Yow bud, at 6'5" you have an inseam of what, around 36" or so? My 6'4" pal likes 195mm cranks. A few of the other tall guys here have 190's and longer too, so if you have the cash you might want to try something on that order, just in case you love it and don't know it yet. It can get kind of pricey though, since they're hard to come by.

http://www.hscycle.com/Pages/customcrankset.html
.
.
 

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Witty McWitterson
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I've tried both 180 and 175 on the 29". In the beginning, I ran 180's on the 26" ss. So I started out that way on the 29". I thought I'd try 175's on the 29" on the advice of Bigwheel and others who run 170's(I just couldn't go that short). I left the 175's on for about half a season, but just couldn't get used to them, Geared or SS. I was never comfortable with them. I've got a 35" inseam and I just felt cramped with the 175s. I put the 180's back on and haven't looked back since. I'm not so sure I get more power out of them, but I sure do feel more comfortable with them! At your hieght, I'd for sure go w/the 180s.
 

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Discussion Starter · #10 · (Edited)
Right on....

Thanks again guy's, more & better advice!
This is gonna be interesting to say the least. More Toy's to aquire :D

My Fast Tracks & Boone 32t ring landed at the shop last week, this week it's Rims & Hubs. :)

I still need to find a Boone Cog or two. The Path is out right now & I really don't want to have to wait for a month or two going direct, anybody know of another shop that may have a couple - 18, 20, or maybe 22??? Any tips would be much appreciated!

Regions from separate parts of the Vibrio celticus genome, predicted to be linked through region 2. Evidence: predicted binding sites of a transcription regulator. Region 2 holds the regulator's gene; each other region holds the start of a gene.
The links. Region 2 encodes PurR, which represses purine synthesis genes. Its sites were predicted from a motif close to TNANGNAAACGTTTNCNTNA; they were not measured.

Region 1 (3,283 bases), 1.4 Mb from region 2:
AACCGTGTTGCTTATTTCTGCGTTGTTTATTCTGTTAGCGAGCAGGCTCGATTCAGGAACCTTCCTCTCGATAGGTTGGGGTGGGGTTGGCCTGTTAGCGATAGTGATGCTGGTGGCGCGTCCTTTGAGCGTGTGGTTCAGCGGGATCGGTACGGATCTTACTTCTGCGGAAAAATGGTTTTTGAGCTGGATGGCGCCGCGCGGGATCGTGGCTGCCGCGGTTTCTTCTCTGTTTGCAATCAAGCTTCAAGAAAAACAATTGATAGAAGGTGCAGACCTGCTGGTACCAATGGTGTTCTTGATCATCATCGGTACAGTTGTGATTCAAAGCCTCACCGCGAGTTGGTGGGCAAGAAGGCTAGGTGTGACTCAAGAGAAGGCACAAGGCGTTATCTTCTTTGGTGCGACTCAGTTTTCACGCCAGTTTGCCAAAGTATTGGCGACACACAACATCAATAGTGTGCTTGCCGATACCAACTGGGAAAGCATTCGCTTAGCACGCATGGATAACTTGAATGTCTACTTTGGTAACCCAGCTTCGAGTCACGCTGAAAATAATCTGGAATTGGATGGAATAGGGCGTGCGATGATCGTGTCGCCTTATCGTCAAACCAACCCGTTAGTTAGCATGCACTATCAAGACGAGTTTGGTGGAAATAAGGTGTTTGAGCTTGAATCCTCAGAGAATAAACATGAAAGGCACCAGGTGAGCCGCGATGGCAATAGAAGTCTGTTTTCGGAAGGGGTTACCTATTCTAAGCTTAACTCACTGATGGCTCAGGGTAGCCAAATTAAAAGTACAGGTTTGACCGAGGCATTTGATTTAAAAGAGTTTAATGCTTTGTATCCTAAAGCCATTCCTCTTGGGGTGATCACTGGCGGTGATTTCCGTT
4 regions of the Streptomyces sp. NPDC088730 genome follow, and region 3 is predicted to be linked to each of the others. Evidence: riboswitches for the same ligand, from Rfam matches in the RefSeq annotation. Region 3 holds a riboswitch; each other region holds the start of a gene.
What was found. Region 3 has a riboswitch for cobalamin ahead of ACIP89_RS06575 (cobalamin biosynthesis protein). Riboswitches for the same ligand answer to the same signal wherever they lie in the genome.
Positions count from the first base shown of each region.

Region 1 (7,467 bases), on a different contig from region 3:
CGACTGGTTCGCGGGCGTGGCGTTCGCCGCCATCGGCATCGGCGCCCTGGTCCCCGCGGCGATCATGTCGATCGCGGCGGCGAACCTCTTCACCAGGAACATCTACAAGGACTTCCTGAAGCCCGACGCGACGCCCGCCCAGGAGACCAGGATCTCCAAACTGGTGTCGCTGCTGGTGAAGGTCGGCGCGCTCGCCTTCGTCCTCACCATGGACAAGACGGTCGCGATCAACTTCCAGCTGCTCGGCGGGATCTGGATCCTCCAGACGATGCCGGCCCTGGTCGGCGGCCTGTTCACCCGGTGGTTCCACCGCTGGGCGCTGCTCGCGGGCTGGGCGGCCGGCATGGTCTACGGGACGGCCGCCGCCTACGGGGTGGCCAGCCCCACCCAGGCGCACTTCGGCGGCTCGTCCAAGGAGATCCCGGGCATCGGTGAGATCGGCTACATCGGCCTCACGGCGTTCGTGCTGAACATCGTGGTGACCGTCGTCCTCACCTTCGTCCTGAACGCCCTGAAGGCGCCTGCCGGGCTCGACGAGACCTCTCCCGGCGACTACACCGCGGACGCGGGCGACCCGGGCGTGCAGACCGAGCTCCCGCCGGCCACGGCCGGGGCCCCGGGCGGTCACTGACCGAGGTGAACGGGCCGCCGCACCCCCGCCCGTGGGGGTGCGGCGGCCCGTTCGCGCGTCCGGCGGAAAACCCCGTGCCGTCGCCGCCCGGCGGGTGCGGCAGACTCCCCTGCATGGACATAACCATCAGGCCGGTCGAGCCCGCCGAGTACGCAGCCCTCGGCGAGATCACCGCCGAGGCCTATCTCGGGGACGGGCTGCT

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I'm running 11/32 and 22/32/42 gears but -- made the switch from 175mm to 180mm cranks when I got my 29er. I have a 34.5" inseam and still maintain an average cadence of 92. No change there even with the longer cranks. What did make a difference though was doing strength training for my legs and upper body at the gym. Now I can climb monster hills in the 32t ring when before I struggled in the 22t ring. I never use the small ring anymore. Hit the weights, get stronger, fly. Happy trails.
 

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sparrow said:
Pull out a nice metric ruler and see for yourself. 5mm just isn't much, so don't sweat it. Run your 175s if you already have them, they'll work fine. Buy 180s if they come up without breaking the bank.

If you *think* that long cranks help your riding, they do, regardless of any University studies one way or the other.

But once you wrap your mind around the fact that it really doesn't matter much, you can save loads of money riding cast off 170mm cranks....
Yes it's only ~3% longer. That 3% translates into one more chainring tooth if your concern is the maximum force you can apply to the pedal. Look at it another way, it's like taking a tooth off the chainring - making climbing a little easier.
 

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The body is very sensitive to any change in equipment regarded pedaling. Crank length changes don't just bad (if they don't feel good), they need adjustment. I best I could get somewhat adjusted to 165mm, but would it make sense? Cranks are all about your body. Inseam/femur length and muscular composition. The latter can even be altered over time.
I'm getting used to 185mm's, they're on one bike now. I have 180 on all offroad, and 175mm on all road. 175 only because of funds. 185mm feels interesing when I notice it, good even. Just my muscles need to get used to it, I got calve cramps on my past hard ride :s.
 

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HIKE!
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Crank length and Gear combos

http://www.sheldonbrown.com/gears/

Sheldon's "gain ratio" method is a purely mathematical way to compare gear combos, it takes crank length and wheel size into consideration. Pretty awesome tool to figure out some things. Given a 700 x 56 tire:

180mm 34 x 20 = 3.5
175mm 33 x 20 = 3.5

Still, climbing back over Sugarloaf on the way back to the finish in the Leadville 100, about 8.5 hours and 8,700 feet of climbing later, cramping, dizziness, nausea, and losing the will to go on will occur for many riders. Sort of a "Princess and the Pea" situation to feel the difference betwixt 175 and 180 cranks.

But use Sheldon's gear calculator and you can really get yourself stoked to buy a lot of cogs and rings to fine tune things. And you bet, crank length has to be considered in gear combos as well as in your own ergonomics.